Hi there. Seems like lots of the questions were answered by Beth from that perspective of social worker.
So here’s my perspective as a caregiver for my dad who’s 86. Once your bf is on the cycler, it’ll be fairly easy to live life as normal. But I don’t know that your bf is going to want to have sexual relations while hooked up to the machine. It’s attached to a catheter that comes out of a hole in his stomach about an inch or so to the right or the left of his belly button. While that line can be taped aside, and indeed that’s recommended (it’s called a tug line), that may not be an easy thing to not think about during sex and still have it feel fun and in the moment. He may want to even wear a shirt, even a tank top during sex even not hooked up to prevent it getting accidentally tugged in the belt holder.
I’d say he’d probably be more comfortable with not being hooked to the cycler for this. It’s something you’ll both have to determine once you get a visual of how it all fits together.
Enough about that. If your clinic trains like ours did, you learn the manual way first, so if the power goes out he can always have his treatment. The manual form of PD is not easy. All depending on his prescription, he will have anywhere from 3-6 exchanges a day…these don’t take up too much of your time in total, if everything runs smoothly. But if he has drain issues, each exchange can take up to an hour or more to complete. The “average” they love to quote is 20 min drain, 5 sec flush, 10 min fill, 4-6 dwell. But each person is different, so please don’t think foolishly as I did, that all will be “Mary Sunshine”. An exchange is defined as the whole process from drain to dwell, in order: drain, flush, fill, dwell. Dwell times vary based on prescription, once you’re on the cycler or as directed by his physician. Also, how to keep the solution heated isn’t the most advanced tech–a heating pad and a cooler box. You have to monitor this to make sure the solution isn’t too hot going in.
Of course, none of these terms mean much to you until you’re doing the training. But I believe forewarned is forearmed.
As far as diet, everyone is going to tell you protein protein protein once he’s on PD, but until then, yes, it can be risky to protein load prior to that. Red meat will be amazing for him once he’s cleared to have it regularly (my dad was salivating for it). I’d watch for potassium overload too, again they’re going to want certain ranges once he’s on vs currently. Salads contain a lot of potassium, so that might not be the best constant choice for veggies for him? Cooking down the potassium in the vegetables works better than fresh, unfortunately, but it’s not like he can never eat fresh vegetables, just moderately. Watch for phosphates! They are everywhere in protein based foods! Phosphates are bad, m-kay? There’s a pill he can take if his phosphorus gets too high, but he’ll want to avoid taking anything he doesn’t have to. The other thing with the diet, is because he is diabetic, the risk is higher for blood sugar increase. The solution they use is dextrose based, which means he truly cannot overload on sugar in his diet. If he absorbs any of that fluid through his peritoneal lining back into his body, that’s no good. Fluid overload is also a major concern too. If you are going to be helping him as a care partner, you must understand this quite clearly. You become his nurse, his dietitian, his counselor, his motivator, his enforcer. This may seem like no big deal, but this way, he sorta becomes your part time child. He’s young, but that doesn’t mean he’ll take care of himself, because let’s face it, most men aren’t very good at that anyway. As he runs his own business, that’ll make him less inclined to notice things in himself.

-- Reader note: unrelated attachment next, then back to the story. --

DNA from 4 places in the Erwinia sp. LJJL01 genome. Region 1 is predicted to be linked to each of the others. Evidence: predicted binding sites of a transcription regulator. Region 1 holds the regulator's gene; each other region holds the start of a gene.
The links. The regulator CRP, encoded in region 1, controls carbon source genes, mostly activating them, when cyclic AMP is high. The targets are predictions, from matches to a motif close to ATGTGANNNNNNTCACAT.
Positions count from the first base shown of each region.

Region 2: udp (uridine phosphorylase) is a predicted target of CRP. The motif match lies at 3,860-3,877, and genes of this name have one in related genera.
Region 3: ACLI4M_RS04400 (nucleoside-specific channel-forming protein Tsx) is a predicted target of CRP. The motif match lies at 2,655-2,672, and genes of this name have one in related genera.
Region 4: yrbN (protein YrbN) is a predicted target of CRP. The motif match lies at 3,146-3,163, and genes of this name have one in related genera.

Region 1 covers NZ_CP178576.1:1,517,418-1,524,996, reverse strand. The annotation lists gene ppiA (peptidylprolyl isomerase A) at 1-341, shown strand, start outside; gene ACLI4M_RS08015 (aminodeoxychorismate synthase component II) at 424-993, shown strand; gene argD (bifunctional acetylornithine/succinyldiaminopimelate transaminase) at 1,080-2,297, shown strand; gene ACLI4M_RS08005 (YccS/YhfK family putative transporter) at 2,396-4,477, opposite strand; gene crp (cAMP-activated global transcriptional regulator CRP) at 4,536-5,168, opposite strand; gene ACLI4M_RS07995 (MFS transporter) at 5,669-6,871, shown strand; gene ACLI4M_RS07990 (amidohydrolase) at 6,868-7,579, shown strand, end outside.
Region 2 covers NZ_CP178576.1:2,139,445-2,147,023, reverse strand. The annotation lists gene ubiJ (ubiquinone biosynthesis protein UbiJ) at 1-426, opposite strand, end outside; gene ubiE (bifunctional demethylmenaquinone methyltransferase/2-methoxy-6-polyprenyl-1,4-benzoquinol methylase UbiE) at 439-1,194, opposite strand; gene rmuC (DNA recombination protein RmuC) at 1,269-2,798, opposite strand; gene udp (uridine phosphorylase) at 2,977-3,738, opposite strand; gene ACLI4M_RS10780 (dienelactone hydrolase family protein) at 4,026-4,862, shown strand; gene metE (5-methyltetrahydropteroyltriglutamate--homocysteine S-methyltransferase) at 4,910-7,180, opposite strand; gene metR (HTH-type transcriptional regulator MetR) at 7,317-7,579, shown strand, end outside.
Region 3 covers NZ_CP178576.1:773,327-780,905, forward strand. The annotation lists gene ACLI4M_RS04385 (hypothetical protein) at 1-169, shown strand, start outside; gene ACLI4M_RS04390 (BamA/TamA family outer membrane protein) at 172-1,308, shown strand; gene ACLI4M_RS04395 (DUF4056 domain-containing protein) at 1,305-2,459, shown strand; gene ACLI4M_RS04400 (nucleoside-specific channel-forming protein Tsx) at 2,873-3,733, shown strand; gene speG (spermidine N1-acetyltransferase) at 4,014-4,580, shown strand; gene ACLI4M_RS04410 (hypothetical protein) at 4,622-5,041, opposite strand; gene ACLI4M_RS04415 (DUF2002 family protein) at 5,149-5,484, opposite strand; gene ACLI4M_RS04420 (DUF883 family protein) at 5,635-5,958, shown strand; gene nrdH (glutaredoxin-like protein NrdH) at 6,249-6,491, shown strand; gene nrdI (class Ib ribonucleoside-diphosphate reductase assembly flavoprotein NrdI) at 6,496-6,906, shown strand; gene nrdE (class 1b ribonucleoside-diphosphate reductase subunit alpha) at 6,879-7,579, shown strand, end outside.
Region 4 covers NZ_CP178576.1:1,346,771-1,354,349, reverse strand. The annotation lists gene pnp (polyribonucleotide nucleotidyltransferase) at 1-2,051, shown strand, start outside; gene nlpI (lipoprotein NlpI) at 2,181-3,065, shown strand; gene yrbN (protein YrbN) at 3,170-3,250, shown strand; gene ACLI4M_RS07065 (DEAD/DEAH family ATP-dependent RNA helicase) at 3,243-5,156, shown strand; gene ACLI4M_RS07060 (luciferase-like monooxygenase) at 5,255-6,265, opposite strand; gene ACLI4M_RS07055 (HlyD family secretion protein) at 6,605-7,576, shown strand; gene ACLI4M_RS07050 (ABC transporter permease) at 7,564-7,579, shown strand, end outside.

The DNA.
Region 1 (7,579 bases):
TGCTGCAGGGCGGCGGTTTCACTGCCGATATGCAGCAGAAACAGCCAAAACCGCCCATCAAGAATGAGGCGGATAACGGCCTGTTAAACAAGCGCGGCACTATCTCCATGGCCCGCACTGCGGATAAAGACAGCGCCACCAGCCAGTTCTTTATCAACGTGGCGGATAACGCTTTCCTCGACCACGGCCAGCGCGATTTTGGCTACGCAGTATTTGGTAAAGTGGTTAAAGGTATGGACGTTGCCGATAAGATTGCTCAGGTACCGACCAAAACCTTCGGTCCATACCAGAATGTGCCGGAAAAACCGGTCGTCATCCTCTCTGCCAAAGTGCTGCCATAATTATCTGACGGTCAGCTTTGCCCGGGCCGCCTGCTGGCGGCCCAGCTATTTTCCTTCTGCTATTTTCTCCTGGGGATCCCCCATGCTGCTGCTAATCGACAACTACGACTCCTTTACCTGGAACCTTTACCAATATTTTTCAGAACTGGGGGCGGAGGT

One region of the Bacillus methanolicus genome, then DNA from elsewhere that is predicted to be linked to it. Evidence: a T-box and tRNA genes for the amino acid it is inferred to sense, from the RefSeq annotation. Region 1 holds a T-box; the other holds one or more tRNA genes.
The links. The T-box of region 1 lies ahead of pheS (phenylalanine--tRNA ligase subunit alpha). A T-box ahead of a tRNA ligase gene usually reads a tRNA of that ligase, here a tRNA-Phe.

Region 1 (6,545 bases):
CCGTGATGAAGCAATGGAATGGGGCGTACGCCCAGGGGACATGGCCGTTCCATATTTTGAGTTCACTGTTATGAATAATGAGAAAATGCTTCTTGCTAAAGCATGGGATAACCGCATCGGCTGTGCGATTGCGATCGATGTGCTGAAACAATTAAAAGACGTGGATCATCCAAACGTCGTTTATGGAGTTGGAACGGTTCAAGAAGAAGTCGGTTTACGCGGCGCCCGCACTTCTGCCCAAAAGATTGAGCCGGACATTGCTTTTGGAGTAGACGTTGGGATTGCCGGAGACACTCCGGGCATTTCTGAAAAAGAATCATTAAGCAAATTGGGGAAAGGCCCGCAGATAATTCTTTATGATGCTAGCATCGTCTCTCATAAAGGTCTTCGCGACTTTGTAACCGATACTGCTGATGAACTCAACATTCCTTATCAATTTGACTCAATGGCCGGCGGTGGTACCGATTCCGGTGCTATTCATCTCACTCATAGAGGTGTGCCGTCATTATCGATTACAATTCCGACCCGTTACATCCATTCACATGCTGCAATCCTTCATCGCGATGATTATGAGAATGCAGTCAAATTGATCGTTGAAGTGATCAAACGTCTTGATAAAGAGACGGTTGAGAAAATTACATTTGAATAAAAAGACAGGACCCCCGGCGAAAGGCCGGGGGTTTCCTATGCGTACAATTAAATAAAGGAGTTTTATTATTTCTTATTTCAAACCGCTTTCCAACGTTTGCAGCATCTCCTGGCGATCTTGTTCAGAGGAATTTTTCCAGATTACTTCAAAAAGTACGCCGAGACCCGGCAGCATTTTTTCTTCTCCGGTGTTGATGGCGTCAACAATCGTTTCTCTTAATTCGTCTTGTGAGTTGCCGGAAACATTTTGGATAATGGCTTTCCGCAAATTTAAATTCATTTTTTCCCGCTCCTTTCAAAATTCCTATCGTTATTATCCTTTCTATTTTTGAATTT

The manual PD is awful. If he doesn’t have to do it for more than training purposes, he’ll be lucky. My dad had to do it for 4 weeks. He had to walk around with fluid in his peritoneal cavity all day and all night. It fills in all the extra spaces in the abdominal space so it presses on your bladder and intestines and diaphragm and stomach. It made him have practically no appetite for anything more than a portion of a short stack of playing cards. Lots of liquid nutrition for those days. Some people can take more fluid than others for their fill, so he must be honest with how much feels comfortable for him. But the lack of appetite seems pretty consistent with others we’ve asked too.
We have a dog, btw, but he is well trained and stays out of my dad’s room and doesn’t chew cords. The hair risk is low, but that’s the main thing with pets, in or out of the room. To vacuum in the room the treatment is done in is an obvious thing, but remember when washing clothes that the hair gets on clothes and stays on regardless of washing. So for his exit site, any hair that gets stuck there can contaminate it. That’s why it was recommended to always clean and cover my dad’s exit site every day, even after it’s healed on the outside, it’s technically an open site to the inside.Any hair that is on his clothes can get on the site.
The very last thing I can think of is the sheer amount of medical waste. Most of it is not recyclable so that stinks. Your facility should know what your state/local laws are for disposing of the waste from home. Also, make sure your nurse doesn’t over-order initial home supplies, as mine did and then my dad’s prescription changed and I’ve got soooo much surplus I can’t use. It’s a medical prescription so I can’t donate to human hospitals and I can’t donate to veterinary hospitals because the minerals contained in the solution are too high to use with animals. I’m probably going to end up just dumping liters of solution down the drain. It’s awful.
Read up on all you can, if you think that will help, but only living it will tell you how it truly is.
If I can answer anything, lemme know. We’ve been doing this since February this year, so it’s fresh.